One particular area of discussion for which the inclusion of Laboratory Animal veterinarians is needed is that of antibiotic misuse and/or overuse and the crisis of antibiotic resistant microbial facing the world. It is vital for veterinarians in the field of Laboratory Animal Medicine to be prudent in their use of antibiotics in today’s scope of increasing antibiotic resistance. While we do face some instances of antibiotic resistance in laboratory animal species, we have advantages not always available to veterinarians in private practice medicine, including assurance that antibiotics are administered when needed and as directed, as well as routine access to microbiological screening to determine the best antibiotics to be used. However, with those advantages often comes the fact that veterinarians in laboratory animal medicine are more likely to use stronger, later generation antibiotics rather than starting with the basics, for example enrofloxacin is a very commonly used antimicrobial but is an antibiotic on the list of Veterinary Critically Important Antimicrobials meeting criteria of being both important for use in veterinary medicine and essential against specific infections with lack of therapeutic alternatives [3]. Antibiotics from this classification are recommended to be used very judiciously and with caution. By integrating into the One Health initiative, veterinarians in all aspects of the profession could use the guidance developed by those working on the Initiative more effectively on the treatment of infectious diseases with antimicrobials, as could many practitioners in the human sector.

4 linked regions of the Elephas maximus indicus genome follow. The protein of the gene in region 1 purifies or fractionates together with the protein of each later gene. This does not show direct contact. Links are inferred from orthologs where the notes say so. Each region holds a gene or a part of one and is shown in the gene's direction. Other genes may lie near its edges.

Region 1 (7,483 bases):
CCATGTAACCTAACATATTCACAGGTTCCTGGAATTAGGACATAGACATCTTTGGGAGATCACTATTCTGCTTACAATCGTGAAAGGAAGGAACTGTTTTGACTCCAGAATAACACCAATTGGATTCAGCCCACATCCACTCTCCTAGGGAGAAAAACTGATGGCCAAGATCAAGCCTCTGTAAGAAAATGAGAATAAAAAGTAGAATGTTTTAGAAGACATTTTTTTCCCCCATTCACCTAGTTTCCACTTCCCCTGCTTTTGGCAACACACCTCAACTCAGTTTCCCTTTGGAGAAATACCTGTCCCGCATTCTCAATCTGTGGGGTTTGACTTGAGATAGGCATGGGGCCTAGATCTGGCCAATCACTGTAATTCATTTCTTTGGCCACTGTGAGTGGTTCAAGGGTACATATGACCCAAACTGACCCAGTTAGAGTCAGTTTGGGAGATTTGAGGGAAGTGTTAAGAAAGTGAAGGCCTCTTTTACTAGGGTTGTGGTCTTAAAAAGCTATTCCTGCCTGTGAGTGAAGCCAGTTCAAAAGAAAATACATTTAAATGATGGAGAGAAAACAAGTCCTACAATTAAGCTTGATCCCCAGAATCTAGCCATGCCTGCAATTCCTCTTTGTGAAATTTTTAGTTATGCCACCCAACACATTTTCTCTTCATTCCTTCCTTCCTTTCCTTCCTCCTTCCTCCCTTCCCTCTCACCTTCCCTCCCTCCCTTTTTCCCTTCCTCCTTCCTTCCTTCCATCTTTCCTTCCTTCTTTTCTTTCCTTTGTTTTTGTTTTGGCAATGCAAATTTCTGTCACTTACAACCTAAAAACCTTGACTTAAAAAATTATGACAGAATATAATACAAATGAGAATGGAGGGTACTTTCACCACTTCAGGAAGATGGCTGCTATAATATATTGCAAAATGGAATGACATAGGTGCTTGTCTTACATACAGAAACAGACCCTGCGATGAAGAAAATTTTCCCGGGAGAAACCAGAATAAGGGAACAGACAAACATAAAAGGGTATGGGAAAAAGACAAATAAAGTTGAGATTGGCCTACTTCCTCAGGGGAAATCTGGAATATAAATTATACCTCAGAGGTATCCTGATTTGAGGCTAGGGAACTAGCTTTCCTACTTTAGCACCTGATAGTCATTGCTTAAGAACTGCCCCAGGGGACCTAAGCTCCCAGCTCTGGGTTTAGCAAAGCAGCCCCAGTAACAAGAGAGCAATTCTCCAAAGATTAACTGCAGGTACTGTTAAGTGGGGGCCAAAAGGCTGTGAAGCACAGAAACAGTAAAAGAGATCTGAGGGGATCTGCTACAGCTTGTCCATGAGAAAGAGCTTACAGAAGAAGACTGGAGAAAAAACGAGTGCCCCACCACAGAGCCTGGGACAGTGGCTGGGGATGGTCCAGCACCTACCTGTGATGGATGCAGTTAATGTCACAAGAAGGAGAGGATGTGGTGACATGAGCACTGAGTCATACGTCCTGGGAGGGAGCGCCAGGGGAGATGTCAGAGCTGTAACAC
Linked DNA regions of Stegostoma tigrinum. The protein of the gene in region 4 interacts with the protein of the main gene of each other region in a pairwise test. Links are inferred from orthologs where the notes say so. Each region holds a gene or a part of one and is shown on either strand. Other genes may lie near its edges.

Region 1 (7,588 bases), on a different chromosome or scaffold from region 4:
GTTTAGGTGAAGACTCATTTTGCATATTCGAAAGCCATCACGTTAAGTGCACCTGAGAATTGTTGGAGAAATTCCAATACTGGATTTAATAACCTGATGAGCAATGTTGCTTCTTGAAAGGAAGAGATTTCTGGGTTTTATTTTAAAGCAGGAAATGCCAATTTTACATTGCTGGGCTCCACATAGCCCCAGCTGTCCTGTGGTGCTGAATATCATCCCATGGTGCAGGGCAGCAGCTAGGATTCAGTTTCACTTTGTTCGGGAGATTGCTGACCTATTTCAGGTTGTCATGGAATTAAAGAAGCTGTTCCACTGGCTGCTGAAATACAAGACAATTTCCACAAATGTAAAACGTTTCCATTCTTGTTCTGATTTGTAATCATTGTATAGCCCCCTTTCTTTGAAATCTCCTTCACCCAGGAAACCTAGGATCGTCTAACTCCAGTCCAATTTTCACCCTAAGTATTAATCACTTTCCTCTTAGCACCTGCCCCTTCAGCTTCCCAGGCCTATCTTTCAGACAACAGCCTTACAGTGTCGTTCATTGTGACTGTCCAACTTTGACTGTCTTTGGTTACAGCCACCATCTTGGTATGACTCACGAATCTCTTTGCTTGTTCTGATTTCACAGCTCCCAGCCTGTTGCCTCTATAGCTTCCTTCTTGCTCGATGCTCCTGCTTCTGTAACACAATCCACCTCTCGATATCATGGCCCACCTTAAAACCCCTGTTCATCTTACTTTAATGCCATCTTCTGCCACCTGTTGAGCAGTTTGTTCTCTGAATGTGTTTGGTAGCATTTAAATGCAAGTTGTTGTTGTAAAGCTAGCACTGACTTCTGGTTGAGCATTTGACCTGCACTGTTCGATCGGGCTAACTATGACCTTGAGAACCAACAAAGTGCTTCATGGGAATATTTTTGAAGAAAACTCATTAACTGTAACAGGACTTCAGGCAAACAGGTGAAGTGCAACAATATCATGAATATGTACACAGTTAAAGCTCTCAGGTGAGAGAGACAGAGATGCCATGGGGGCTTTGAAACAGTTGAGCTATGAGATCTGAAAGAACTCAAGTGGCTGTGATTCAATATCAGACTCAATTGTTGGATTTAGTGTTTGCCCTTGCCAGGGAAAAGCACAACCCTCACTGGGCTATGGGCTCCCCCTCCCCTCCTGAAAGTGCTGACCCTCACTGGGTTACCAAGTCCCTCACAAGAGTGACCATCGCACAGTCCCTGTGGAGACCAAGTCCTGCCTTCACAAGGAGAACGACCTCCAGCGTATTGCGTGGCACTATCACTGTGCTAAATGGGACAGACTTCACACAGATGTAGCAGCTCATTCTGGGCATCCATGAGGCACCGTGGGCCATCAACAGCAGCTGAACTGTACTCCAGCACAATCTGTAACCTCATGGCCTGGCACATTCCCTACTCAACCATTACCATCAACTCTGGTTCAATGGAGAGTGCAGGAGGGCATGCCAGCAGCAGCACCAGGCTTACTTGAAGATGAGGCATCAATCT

As a mission of the One Health initiative is joint efforts in the development and evaluation of new diagnostic methods, medicines and vaccines for the prevention and control of diseases across species [4], another important aspect in which Laboratory Animal medicine could platform the mission is that of the study of agricultural animals and how to improve on their production and growth without the use of antibiotics. Unless research into options to improve production in agricultural animals without the use of antibiotics continues, agricultural producers will continue to be left with no other option than to turn to antibiotic use to maximize outcomes. The more research we can do into options of improved husbandry conditions, improved feed sources, and other viable treatment and/or prevention options, the more agricultural producers will have in their arsenal of defense against microbial diseases.

As the global problem of antibiotic resistance increases, research into alternative treatments for resistant infections in both animals and humans is going to be vital to the survival of our environment, human, and animal populations. Animals will need to be utilized to determine treatment alternatives to diseases that are no longer able to be treated as they once were. Thus, the fields of Laboratory Animal medicine must become an integrated piece of the One Health puzzle [5].

Competing Interests

The authors declare that they have no competing interests.